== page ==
D.C. consultant: Oops, two-thirds of benefits from United stadium aren’t benefits at all

I’ve said a lot of nasty things about Convention, Sports & Leisure, the consultancy firm owned by the New York Yankees and Dallas Cowboys that has gotten flak for its outrageously high estimates of benefits, for doing economic impact reports for teams its concessions arm is already doing business with, and for being owned by the Yankees and Cowboys. But I’ve never accused them of being so grossly incompetent that they can’t even get the math right on their own 400-page reports.

Until now.

According to the Washington Post’s Jonathan O’Connell, CSL has sent a letter to D.C. council president Phil Mendelson, explaining that two-thirds or more of the promised $109 million in benefits from a $300 million D.C. United soccer stadium weren’t actually benefits at all, they were, in effect, a typo. O’Connell hasn’t written this up for the paper as of yet, but did take to Twitter to report it:

In case you’re having trouble following here: A big part of the District’s $180 million in subsidies for the stadium would involve selling public land and using the proceeds to buy other land that would be used for the United stadium. (This is both to get around the city’s bond cap, and to get around United’s desire not to have to put in much capital of its own, because jeez, they’re not even billionaires. Quite. Probably.) D.C. would be left with $71.4 million in extra cash at the end of the deal — but would be out $71.4 million worth of land. So this is effectively a wash, and shouldn’t be counted as a benefit of the stadium.

O’Connell also tweeted out the relevant section of the report where CSL just flat-out threw in this $71.4 million to make the benefit numbers look much, much bigger:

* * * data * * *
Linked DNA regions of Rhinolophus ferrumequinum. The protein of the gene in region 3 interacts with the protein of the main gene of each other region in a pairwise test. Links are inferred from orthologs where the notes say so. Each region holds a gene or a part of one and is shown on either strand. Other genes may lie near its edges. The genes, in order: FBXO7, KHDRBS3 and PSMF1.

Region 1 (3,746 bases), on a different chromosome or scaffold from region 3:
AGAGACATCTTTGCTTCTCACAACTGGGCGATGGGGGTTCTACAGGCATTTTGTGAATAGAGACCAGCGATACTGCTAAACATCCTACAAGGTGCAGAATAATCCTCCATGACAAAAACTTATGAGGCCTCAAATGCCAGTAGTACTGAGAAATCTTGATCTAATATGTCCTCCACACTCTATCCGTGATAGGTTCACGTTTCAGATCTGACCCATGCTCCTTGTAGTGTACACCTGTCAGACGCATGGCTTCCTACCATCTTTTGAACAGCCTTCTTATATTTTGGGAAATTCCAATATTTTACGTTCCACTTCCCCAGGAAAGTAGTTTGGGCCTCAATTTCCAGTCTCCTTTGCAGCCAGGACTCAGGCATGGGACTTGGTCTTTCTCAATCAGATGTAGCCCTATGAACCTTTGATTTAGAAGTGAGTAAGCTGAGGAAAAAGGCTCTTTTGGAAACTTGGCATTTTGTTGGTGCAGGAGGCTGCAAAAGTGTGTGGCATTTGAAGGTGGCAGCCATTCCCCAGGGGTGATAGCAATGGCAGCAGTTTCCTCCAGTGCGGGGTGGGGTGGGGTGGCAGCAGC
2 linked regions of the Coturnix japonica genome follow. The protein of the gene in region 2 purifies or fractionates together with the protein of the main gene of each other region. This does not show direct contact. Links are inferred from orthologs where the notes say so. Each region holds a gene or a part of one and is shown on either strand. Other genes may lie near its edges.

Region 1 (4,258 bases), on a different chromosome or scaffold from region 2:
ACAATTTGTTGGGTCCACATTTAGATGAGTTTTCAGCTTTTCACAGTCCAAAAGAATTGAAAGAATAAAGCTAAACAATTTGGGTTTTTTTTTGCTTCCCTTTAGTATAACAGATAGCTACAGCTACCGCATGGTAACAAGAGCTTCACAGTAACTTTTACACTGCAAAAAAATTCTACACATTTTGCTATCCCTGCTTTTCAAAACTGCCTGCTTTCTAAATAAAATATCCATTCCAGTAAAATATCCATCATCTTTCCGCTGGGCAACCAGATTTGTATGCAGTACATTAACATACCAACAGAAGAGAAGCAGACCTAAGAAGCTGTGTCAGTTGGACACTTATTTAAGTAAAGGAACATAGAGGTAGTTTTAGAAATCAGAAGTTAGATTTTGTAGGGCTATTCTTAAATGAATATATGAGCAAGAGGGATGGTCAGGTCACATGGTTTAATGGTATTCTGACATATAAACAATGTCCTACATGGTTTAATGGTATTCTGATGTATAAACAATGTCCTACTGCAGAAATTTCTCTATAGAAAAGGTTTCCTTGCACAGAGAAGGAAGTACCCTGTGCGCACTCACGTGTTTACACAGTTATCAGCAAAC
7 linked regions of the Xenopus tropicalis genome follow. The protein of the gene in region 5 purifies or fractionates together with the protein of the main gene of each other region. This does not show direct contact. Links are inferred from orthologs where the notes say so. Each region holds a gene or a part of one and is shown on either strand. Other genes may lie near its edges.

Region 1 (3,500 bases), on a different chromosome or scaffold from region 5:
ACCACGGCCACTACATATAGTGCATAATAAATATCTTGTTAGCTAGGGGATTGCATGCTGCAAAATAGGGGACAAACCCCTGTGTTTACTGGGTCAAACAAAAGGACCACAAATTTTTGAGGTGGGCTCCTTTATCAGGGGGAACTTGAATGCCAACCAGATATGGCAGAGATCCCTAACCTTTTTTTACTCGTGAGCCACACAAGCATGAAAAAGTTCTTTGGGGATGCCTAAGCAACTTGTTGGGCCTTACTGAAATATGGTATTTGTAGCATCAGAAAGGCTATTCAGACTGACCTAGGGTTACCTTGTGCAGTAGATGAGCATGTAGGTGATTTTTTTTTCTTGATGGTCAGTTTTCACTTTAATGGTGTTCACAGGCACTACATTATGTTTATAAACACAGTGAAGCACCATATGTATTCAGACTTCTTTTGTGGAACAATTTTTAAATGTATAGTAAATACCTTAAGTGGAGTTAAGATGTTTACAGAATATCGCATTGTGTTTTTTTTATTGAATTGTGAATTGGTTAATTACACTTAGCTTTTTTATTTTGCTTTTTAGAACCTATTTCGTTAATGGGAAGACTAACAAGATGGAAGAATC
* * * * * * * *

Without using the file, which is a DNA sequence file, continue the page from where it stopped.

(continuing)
To its credit, CSL subsequently sent out a letter “clarifying” its numbers (very small scan of it here); less to its credit, it spent all summer and half the fall coming up with a 400-page report that completely botched the one number that anyone would care about, artificially inflating the projected benefits from $17.6-38.0 million up to $89.0-$109.4 million. Yes, the report still projects that the stadium would provide a small net profit to D.C. over 32 years, but given that this is based on questionable assumptions that are completely undocumented in the CSL report, it wouldn’t take much in the way of overoptimistic assumptions to put the District back in the red on the deal.

Of course, that might well have been the intent here: Throw in unrelated dollar figures and call it “profit” and hope nobody noticed until after the deal was already approved. (Or, more likely, give your employees the sense that looking too hard at where the positive numbers in your report come from is not the best way of earning future contracts, or job security.) Except that now it’s apparently backfired, with D.C. council members, who were already not real psyched to rush into a deal just because the mayor is getting kicked out of office and wants it done before year’s end, openly questioning whether this financing plan is a load of crap.

This doesn’t mean that a United stadium deal won’t ever get done — there’s plenty of haggling left to do, and the D.C. council has proven itself willing and eager to do so in the past — but it does mean it may not be in this round of negotations. Also, it means you should never ever take anything CSL says seriously. Not that you should have before, but now when you see their reports, there’s only one acceptable response.


2 comments on “D.C. consultant: Oops, two-thirds of benefits from United stadium aren’t benefits at all

  1. In defense of CSL, the mayor’s office, Akridge, and the United made this deal as hard to figure out as possible, hence the proposed name: Obamacare Stadium.

  2. How is this still our political system in 2014? We have got to do better than this.

    Deals like this should be responded to with a “go fuck yourself” from city councils everywhere.

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